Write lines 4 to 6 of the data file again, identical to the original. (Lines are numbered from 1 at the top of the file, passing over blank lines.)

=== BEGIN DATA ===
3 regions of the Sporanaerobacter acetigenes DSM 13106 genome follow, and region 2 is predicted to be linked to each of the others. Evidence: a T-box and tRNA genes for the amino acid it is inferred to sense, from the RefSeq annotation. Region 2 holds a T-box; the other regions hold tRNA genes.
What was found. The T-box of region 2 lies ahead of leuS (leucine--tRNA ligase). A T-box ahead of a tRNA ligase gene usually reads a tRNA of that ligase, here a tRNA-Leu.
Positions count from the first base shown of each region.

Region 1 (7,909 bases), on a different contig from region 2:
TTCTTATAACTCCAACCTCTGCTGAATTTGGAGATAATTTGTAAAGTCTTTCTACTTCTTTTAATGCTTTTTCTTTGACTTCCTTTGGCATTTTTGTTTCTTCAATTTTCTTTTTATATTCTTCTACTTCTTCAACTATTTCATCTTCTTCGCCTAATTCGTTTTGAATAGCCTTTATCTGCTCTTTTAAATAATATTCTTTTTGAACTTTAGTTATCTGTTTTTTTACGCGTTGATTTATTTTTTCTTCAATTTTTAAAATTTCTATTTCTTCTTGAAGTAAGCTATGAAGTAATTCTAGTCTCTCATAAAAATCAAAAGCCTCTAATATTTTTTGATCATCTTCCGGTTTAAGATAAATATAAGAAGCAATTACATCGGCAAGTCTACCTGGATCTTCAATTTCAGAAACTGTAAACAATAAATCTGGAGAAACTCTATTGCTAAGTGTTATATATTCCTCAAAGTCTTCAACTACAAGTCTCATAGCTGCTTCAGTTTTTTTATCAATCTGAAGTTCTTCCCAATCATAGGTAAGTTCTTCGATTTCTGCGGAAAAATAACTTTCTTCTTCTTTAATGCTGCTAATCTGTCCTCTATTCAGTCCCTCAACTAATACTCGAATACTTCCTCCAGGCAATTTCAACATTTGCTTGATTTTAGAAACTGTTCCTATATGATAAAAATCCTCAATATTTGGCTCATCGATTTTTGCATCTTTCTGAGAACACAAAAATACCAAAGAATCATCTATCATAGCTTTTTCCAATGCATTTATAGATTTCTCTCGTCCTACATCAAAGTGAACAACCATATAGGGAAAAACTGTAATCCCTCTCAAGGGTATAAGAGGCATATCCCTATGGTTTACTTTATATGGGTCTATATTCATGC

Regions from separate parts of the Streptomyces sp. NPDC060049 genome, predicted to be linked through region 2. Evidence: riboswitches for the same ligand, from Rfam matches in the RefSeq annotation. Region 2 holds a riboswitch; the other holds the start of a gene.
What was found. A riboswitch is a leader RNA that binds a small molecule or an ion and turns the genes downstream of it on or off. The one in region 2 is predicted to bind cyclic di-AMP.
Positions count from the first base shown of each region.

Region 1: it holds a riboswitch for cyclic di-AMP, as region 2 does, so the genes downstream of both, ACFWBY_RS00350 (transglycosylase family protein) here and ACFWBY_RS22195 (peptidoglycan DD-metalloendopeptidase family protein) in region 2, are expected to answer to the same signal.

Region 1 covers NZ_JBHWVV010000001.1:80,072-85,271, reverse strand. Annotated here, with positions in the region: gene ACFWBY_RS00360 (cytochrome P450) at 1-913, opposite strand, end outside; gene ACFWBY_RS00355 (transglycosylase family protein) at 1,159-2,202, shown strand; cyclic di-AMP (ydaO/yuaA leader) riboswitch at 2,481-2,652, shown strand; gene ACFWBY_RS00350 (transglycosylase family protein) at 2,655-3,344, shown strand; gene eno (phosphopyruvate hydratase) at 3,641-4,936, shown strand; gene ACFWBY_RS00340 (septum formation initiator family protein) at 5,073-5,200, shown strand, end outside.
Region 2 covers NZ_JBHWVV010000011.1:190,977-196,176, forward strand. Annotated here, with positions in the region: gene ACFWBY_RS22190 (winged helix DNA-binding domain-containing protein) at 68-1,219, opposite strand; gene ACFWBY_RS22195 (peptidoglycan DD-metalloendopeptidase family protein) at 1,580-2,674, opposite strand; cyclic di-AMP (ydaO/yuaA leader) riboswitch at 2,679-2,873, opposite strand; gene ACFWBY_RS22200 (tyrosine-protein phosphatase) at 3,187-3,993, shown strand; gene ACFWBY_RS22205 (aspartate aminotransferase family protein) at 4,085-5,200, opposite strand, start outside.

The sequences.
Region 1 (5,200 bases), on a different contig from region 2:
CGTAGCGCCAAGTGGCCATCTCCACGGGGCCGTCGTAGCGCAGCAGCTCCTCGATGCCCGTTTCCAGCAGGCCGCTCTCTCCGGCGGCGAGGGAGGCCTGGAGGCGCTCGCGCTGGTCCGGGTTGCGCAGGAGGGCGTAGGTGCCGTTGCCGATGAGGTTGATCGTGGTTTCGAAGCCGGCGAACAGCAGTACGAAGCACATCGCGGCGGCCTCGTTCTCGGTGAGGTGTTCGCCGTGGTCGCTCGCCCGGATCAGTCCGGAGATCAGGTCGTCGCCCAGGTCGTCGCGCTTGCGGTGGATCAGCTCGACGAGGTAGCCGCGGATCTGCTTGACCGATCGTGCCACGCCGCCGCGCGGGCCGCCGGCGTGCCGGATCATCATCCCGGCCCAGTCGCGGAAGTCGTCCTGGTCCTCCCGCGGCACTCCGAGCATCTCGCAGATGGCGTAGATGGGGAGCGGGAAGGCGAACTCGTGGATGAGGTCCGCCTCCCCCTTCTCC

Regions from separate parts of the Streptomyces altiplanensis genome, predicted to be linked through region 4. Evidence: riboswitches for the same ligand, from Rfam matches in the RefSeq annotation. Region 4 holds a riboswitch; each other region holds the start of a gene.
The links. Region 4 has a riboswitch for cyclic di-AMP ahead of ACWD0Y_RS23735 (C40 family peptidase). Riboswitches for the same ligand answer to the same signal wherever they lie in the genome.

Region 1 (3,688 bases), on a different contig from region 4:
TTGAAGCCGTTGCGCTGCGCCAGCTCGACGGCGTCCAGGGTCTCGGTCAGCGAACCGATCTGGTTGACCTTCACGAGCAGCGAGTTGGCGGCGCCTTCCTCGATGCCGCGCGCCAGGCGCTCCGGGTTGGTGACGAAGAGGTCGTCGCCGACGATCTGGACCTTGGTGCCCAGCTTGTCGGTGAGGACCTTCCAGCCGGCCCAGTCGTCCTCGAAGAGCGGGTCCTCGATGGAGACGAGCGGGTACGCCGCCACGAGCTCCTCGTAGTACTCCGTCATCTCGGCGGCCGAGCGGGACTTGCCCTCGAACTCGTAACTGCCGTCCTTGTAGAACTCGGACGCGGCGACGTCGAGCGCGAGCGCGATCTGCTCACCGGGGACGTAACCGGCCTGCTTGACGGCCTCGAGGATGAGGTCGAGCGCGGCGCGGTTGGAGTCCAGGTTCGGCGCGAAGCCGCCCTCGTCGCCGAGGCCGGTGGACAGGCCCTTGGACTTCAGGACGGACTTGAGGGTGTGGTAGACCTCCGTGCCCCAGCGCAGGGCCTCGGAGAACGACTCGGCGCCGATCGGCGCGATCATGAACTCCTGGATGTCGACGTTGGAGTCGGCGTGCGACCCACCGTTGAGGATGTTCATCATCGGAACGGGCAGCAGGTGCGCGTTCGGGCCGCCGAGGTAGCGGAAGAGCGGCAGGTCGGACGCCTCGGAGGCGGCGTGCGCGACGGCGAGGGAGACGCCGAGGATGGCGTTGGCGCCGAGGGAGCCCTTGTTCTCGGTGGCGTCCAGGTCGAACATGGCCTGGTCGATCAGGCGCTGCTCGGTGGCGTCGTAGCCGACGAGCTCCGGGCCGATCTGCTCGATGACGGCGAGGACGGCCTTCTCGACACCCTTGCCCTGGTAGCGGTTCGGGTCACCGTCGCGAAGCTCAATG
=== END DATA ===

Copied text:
Region 1 (7,909 bases), on a different contig from region 2:
TTCTTATAACTCCAACCTCTGCTGAATTTGGAGATAATTTGTAAAGTCTTTCTACTTCTTTTAATGCTTTTTCTTTGACTTCCTTTGGCATTTTTGTTTCTTCAATTTTCTTTTTATATTCTTCTACTTCTTCAACTATTTCATCTTCTTCGCCTAATTCGTTTTGAATAGCCTTTATCTGCTCTTTTAAATAATATTCTTTTTGAACTTTAGTTATCTGTTTTTTTACGCGTTGATTTATTTTTTCTTCAATTTTTAAAATTTCTATTTCTTCTTGAAGTAAGCTATGAAGTAATTCTAGTCTCTCATAAAAATCAAAAGCCTCTAATATTTTTTGATCATCTTCCGGTTTAAGATAAATATAAGAAGCAATTACATCGGCAAGTCTACCTGGATCTTCAATTTCAGAAACTGTAAACAATAAATCTGGAGAAACTCTATTGCTAAGTGTTATATATTCCTCAAAGTCTTCAACTACAAGTCTCATAGCTGCTTCAGTTTTTTTATCAATCTGAAGTTCTTCCCAATCATAGGTAAGTTCTTCGATTTCTGCGGAAAAATAACTTTCTTCTTCTTTAATGCTGCTAATCTGTCCTCTATTCAGTCCCTCAACTAATACTCGAATACTTCCTCCAGGCAATTTCAACATTTGCTTGATTTTAGAAACTGTTCCTATATGATAAAAATCCTCAATATTTGGCTCATCGATTTTTGCATCTTTCTGAGAACACAAAAATACCAAAGAATCATCTATCATAGCTTTTTCCAATGCATTTATAGATTTCTCTCGTCCTACATCAAAGTGAACAACCATATAGGGAAAAACTGTAATCCCTCTCAAGGGTATAAGAGGCATATCCCTATGGTTTACTTTATATGGGTCTATATTCATGC

Regions from separate parts of the Streptomyces sp. NPDC060049 genome, predicted to be linked through region 2. Evidence: riboswitches for the same ligand, from Rfam matches in the RefSeq annotation. Region 2 holds a riboswitch; the other holds the start of a gene.